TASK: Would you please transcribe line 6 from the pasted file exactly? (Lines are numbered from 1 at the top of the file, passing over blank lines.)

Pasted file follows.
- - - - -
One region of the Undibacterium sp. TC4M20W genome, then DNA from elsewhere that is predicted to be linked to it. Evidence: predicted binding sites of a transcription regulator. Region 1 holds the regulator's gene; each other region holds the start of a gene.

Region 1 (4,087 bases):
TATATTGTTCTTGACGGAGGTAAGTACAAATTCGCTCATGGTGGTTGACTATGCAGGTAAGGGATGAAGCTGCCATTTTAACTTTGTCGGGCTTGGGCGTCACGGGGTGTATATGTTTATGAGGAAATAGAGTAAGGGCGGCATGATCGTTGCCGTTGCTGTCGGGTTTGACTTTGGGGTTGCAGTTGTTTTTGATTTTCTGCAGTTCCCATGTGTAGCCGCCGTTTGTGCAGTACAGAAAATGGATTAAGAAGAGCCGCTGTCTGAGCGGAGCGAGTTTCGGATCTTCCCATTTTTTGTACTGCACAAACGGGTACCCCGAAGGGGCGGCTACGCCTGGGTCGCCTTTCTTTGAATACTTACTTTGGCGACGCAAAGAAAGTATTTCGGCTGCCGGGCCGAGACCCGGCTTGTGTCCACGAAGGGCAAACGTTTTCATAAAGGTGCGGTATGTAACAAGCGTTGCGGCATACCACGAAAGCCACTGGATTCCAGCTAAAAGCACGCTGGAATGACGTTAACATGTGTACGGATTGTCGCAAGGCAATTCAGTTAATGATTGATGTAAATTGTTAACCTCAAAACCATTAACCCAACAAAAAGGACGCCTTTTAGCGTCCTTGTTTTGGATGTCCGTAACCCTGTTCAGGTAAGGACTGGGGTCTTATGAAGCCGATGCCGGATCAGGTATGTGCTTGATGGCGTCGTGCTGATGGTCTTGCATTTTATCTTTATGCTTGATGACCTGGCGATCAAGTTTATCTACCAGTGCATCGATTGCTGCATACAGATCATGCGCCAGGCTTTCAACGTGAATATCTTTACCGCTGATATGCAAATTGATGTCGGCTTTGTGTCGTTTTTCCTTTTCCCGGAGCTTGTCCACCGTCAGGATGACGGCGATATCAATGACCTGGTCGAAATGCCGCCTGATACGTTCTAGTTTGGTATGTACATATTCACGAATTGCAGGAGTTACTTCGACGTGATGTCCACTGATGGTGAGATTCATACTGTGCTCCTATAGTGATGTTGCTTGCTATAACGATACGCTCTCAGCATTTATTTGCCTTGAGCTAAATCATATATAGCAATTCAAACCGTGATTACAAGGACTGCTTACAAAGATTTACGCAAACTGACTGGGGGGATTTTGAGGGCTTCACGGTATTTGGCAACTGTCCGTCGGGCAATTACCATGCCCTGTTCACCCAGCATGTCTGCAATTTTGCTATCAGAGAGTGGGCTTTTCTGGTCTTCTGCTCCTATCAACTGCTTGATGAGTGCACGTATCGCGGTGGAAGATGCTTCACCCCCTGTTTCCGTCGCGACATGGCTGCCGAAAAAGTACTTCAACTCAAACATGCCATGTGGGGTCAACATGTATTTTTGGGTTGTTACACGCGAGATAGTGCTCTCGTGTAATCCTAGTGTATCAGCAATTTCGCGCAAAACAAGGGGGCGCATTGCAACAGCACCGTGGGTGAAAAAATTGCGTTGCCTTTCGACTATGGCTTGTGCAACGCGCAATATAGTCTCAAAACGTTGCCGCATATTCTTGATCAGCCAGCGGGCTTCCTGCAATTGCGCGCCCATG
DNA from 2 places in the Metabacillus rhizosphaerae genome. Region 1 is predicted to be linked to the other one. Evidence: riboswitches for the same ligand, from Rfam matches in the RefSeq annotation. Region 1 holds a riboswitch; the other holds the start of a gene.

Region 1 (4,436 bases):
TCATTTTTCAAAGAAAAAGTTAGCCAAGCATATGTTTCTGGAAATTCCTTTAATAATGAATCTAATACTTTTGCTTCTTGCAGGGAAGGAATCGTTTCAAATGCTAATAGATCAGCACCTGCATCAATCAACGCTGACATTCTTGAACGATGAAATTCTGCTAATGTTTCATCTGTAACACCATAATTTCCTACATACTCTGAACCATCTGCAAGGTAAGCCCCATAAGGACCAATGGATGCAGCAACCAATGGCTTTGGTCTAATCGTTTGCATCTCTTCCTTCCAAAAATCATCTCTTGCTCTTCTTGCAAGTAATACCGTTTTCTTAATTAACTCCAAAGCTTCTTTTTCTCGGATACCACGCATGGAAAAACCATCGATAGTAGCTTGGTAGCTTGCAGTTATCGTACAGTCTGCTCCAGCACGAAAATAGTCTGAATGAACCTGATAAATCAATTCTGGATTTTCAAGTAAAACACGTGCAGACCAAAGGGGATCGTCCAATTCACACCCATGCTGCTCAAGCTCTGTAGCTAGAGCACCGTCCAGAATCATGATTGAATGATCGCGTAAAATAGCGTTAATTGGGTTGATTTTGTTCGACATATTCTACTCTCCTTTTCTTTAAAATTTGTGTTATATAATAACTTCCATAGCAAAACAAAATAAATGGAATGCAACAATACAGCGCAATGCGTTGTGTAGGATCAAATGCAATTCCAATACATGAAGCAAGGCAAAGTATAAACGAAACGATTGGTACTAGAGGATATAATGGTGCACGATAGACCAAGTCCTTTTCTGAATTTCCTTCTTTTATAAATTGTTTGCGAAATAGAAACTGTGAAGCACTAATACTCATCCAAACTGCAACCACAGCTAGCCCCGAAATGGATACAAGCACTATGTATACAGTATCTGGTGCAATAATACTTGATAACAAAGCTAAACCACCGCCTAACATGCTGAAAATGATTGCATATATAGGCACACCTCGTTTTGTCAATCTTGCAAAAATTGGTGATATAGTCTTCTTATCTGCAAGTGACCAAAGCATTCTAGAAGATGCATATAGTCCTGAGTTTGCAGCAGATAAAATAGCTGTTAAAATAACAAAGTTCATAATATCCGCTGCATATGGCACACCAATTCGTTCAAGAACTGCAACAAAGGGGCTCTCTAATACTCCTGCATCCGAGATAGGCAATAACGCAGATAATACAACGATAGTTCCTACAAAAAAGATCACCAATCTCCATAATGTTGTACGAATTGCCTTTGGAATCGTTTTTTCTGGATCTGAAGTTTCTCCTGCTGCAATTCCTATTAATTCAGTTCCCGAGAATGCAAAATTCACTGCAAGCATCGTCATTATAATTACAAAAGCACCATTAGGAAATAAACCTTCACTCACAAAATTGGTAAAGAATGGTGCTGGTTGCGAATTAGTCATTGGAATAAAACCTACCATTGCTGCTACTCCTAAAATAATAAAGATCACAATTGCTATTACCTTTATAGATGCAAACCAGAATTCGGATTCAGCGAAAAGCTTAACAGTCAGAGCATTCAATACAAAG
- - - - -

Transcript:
TCATTTTTCAAAGAAAAAGTTAGCCAAGCATATGTTTCTGGAAATTCCTTTAATAATGAATCTAATACTTTTGCTTCTTGCAGGGAAGGAATCGTTTCAAATGCTAATAGATCAGCACCTGCATCAATCAACGCTGACATTCTTGAACGATGAAATTCTGCTAATGTTTCATCTGTAACACCATAATTTCCTACATACTCTGAACCATCTGCAAGGTAAGCCCCATAAGGACCAATGGATGCAGCAACCAATGGCTTTGGTCTAATCGTTTGCATCTCTTCCTTCCAAAAATCATCTCTTGCTCTTCTTGCAAGTAATACCGTTTTCTTAATTAACTCCAAAGCTTCTTTTTCTCGGATACCACGCATGGAAAAACCATCGATAGTAGCTTGGTAGCTTGCAGTTATCGTACAGTCTGCTCCAGCACGAAAATAGTCTGAATGAACCTGATAAATCAATTCTGGATTTTCAAGTAAAACACGTGCAGACCAAAGGGGATCGTCCAATTCACACCCATGCTGCTCAAGCTCTGTAGCTAGAGCACCGTCCAGAATCATGATTGAATGATCGCGTAAAATAGCGTTAATTGGGTTGATTTTGTTCGACATATTCTACTCTCCTTTTCTTTAAAATTTGTGTTATATAATAACTTCCATAGCAAAACAAAATAAATGGAATGCAACAATACAGCGCAATGCGTTGTGTAGGATCAAATGCAATTCCAATACATGAAGCAAGGCAAAGTATAAACGAAACGATTGGTACTAGAGGATATAATGGTGCACGATAGACCAAGTCCTTTTCTGAATTTCCTTCTTTTATAAATTGTTTGCGAAATAGAAACTGTGAAGCACTAATACTCATCCAAACTGCAACCACAGCTAGCCCCGAAATGGATACAAGCACTATGTATACAGTATCTGGTGCAATAATACTTGATAACAAAGCTAAACCACCGCCTAACATGCTGAAAATGATTGCATATATAGGCACACCTCGTTTTGTCAATCTTGCAAAAATTGGTGATATAGTCTTCTTATCTGCAAGTGACCAAAGCATTCTAGAAGATGCATATAGTCCTGAGTTTGCAGCAGATAAAATAGCTGTTAAAATAACAAAGTTCATAATATCCGCTGCATATGGCACACCAATTCGTTCAAGAACTGCAACAAAGGGGCTCTCTAATACTCCTGCATCCGAGATAGGCAATAACGCAGATAATACAACGATAGTTCCTACAAAAAAGATCACCAATCTCCATAATGTTGTACGAATTGCCTTTGGAATCGTTTTTTCTGGATCTGAAGTTTCTCCTGCTGCAATTCCTATTAATTCAGTTCCCGAGAATGCAAAATTCACTGCAAGCATCGTCATTATAATTACAAAAGCACCATTAGGAAATAAACCTTCACTCACAAAATTGGTAAAGAATGGTGCTGGTTGCGAATTAGTCATTGGAATAAAACCTACCATTGCTGCTACTCCTAAAATAATAAAGATCACAATTGCTATTACCTTTATAGATGCAAACCAGAATTCGGATTCAGCGAAAAGCTTAACAGTCAGAGCATTCAATACAAAG